There’s no denying the cuteness of ‘mini pigs’, a popular term that describes small-statured pigs that are kept, typically, as house pets. Also known as micro pigs, pocket pigs, and even teacup pigs, these adorable little piggies have been rapidly increasing in popularity over the last decade.
Pigs are incredibly affectionate and intelligent animals, akin to dogs, making them a wonderful companion for animal lovers. Unfortunately, thousands of pigs are abandoned or surrendered to animal sanctuaries every year because their owners did not do enough research before choosing to adopt one.
If you’re considering a mini pig as a pet, there are several things to consider first.
Mini pigs are still pigs, and pigs are fairly large mammals. Descriptive terms used to market pigs, like teacup and micro, can be very misleading. A fully grown mini pig can weigh between 70 to 150lbs (with many weighing upwards of 200lbs!), which is much larger than the cute baby pigs many have in mind when shopping for this type of pet.
Mini pigs are classified as farm animals, and in many municipalities farm animals are not permitted as pets. Many pet owners are left having to choose between re-homing their pet or moving because they don’t research municipal bylaws in their region first.
Mini pigs have particular housing, care, and nutritional needs. They require quite a lot of space and thrive best in large homes with a roomy, fenced-in backyard.
Pigs are highly intelligent. In fact, pigs are considered the fifth most intelligent animal in the world – even more than dogs. As a result, pigs need plenty of enrichment and stimulation, including ample time to root with their snouts and manipulate objects such as toys.
Without enough stimulation, pigs are likely to develop destructive behaviours, aggression, excess vocalizing, and more. An under-stimulated, frustrated mini pig can wreak havoc in your home, destroying everything in sight, especially furniture.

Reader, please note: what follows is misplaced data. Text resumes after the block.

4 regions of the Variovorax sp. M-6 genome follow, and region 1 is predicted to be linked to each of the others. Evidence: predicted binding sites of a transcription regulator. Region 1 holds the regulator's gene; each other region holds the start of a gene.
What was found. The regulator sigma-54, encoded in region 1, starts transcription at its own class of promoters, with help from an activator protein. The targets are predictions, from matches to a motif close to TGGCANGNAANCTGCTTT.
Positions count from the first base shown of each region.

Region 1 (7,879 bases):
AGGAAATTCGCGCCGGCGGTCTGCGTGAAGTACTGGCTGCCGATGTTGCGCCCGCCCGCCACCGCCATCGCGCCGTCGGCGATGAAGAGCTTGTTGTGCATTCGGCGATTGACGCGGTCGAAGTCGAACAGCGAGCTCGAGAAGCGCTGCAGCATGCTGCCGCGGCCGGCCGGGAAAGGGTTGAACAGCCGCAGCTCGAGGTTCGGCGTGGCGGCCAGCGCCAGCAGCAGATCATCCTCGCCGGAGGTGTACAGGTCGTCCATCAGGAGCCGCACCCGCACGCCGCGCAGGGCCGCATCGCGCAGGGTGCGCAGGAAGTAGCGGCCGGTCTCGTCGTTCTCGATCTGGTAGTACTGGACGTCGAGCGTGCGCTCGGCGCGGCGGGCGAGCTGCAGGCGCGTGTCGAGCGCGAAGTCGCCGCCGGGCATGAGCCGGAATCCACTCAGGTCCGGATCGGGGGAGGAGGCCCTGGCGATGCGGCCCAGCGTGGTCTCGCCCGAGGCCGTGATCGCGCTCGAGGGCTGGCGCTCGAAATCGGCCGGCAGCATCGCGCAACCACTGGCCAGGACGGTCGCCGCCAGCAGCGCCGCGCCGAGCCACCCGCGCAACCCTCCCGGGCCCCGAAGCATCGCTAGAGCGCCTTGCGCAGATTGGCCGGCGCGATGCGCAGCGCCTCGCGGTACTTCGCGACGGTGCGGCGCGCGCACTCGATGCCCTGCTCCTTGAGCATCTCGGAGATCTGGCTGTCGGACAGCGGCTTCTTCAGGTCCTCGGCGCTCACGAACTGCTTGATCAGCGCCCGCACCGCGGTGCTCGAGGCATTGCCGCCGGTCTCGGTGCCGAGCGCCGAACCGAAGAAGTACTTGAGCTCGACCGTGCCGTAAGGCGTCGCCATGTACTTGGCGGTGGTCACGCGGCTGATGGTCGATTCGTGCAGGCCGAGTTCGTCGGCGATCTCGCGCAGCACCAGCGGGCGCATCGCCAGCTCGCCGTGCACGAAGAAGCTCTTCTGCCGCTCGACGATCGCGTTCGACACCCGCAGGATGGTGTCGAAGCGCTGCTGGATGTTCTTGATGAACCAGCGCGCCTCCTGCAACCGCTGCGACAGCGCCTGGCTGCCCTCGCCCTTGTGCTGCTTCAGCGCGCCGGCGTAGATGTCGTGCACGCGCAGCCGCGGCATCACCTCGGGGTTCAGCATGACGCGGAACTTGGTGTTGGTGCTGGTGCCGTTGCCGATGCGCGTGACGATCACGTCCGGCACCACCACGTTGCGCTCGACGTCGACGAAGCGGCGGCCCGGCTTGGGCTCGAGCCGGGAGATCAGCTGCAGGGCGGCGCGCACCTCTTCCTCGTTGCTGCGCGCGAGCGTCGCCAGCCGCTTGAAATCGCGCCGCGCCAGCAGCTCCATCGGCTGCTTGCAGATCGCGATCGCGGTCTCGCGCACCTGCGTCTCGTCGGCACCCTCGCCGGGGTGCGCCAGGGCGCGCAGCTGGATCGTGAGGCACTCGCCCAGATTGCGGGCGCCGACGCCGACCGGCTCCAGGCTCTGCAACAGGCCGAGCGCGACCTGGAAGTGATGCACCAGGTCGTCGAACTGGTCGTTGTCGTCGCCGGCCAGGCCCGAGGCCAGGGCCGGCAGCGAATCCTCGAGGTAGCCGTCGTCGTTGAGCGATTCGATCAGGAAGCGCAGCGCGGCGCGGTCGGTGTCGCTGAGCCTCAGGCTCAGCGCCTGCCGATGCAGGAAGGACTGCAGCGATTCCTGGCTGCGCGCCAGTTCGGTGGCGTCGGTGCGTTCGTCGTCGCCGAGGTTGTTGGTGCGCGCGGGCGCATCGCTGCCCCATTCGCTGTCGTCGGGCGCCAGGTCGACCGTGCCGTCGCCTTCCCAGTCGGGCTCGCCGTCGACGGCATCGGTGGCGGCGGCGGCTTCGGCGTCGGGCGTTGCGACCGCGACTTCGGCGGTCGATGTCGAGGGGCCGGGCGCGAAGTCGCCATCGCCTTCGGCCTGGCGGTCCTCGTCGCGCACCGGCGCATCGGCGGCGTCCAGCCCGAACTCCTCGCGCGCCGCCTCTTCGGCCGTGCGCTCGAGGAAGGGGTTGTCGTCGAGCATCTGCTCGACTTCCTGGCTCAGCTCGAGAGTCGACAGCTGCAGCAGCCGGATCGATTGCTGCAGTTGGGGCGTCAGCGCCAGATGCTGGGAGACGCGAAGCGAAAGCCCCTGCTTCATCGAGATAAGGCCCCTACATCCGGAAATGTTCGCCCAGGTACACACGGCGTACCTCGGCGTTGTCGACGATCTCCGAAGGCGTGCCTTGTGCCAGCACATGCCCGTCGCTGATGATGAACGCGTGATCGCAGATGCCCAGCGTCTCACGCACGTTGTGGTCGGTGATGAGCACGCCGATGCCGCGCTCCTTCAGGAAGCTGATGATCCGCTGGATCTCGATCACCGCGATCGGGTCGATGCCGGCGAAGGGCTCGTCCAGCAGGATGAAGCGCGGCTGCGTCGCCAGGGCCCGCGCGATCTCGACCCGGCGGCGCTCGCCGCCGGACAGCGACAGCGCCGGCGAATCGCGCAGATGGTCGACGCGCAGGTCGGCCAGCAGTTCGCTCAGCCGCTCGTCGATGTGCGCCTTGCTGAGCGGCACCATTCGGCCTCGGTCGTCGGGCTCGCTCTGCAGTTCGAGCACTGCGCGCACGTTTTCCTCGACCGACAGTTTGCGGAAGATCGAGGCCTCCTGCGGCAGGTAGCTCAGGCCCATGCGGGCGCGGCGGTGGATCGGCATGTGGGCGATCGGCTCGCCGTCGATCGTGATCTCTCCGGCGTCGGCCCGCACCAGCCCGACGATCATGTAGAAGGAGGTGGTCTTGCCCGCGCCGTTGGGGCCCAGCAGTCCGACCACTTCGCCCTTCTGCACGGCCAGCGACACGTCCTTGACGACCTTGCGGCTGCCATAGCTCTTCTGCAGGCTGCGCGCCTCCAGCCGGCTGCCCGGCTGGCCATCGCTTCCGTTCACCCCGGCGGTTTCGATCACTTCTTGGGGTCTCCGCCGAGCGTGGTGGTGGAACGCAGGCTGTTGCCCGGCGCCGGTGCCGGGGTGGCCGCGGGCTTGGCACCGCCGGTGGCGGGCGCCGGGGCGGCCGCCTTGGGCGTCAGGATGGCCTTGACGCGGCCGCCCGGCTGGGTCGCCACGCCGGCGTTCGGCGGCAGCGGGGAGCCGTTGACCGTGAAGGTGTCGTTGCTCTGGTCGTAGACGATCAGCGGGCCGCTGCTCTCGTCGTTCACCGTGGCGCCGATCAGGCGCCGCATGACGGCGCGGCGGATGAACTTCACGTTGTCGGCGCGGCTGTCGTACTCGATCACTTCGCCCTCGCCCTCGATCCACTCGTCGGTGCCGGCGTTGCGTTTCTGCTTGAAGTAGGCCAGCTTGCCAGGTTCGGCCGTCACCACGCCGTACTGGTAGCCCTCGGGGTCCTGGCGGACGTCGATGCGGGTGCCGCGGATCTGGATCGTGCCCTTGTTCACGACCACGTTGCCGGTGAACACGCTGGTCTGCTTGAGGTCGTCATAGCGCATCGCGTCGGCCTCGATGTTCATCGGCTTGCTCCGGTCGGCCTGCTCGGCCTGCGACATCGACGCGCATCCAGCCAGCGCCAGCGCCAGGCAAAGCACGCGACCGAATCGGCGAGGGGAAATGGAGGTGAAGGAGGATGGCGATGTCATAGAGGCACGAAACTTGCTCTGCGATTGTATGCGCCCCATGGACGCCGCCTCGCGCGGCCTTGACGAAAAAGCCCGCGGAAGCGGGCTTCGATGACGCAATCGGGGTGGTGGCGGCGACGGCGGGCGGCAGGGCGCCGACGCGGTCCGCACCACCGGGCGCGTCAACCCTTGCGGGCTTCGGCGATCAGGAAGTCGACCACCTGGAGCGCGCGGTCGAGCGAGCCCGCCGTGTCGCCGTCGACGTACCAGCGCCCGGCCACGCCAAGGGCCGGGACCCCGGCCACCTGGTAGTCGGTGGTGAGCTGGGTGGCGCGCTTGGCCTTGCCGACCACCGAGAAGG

Ideally, a pig should be kept outdoors with a warm shelter and large play area, regardless of the size of the pig. Industrial grade fencing is a must, as pigs can easily destroy a less-than-adequate fence. They require adequate heating in the winter and cooling aids in the summer, too.
Sometimes pigs can be aggressive and territorial, and don’t always do well in multi-pet households, either. Like dogs, proper socialization at an early age is essential for developing a healthy social framework.
Ensuring your mini pig has adequate nutrition can be a challenge. Thankfully, there are excellent options for complete and balanced commercial mini pig foods. Pigs do eat a fair amount of food, as an average mini pig may eat anywhere from 2 to 7 cups of food a day, depending on their size. Much like having a giant breed dog, the amount of food required can become cost prohibitive over time.
In many areas, veterinary care for pigs is not a readily available service. In this case, you may have to travel a fair distance to see a veterinarian who specializes in pigs; transporting a pig in a vehicle can be quite the challenge as many pigs experience stress and anxiety in this setting. Mini pigs require spay or neuter, vaccinations, tusk trims, parasite treatments, and more.
While pigs can be house trained, their manure can smell quite intense. And there will be lots of manure to pick up, too. Many pigs will poop at least three times per day.
The idea of owning a mini pig may seem wonderful, however it is important to do thorough research about the reality of owning one. Pigs can live 15-18 years, so owning a pig is certainly a long-term commitment.
Pig life is not a glamorous life as often depicted on social media platforms like Instagram and Tik Tok, for example. Social media doesn’t help educate prospective pig owners, as they often portray an unrealistic depiction of pig life. When we see a picture posted of a cute mini pig in an adorable outfit, we do not see the time it took to set up the shot, the dozens of pictures taken to find the right one, the mess behind the camera, and more.
In the right environment, and under the care of an educated owner, pigs can be wonderful and rewarding companion animals. They are clean, affectionate, and bursting with personality. As with any pet, it is important we pay attention to their unique individual needs so they can live their best life.
Brandon Forder, known as The Pet Expert, is vice-president of Canadian Pet Connection, an industry leader in healthy pet lifestyles. Brandon is certified in pet nutrition, and has more than twenty-five years’ experience specializing in pet health and behaviour. He has written hundreds of informative pet-related articles for newspapers, magazines, radio, and the popular Ask the Pet Expert Blog. Brandon is highly skilled in pet problem solving, and enjoys teaching others about smart and responsible pet ownership. To learn more, visit www.CanadianPetConnection.ca.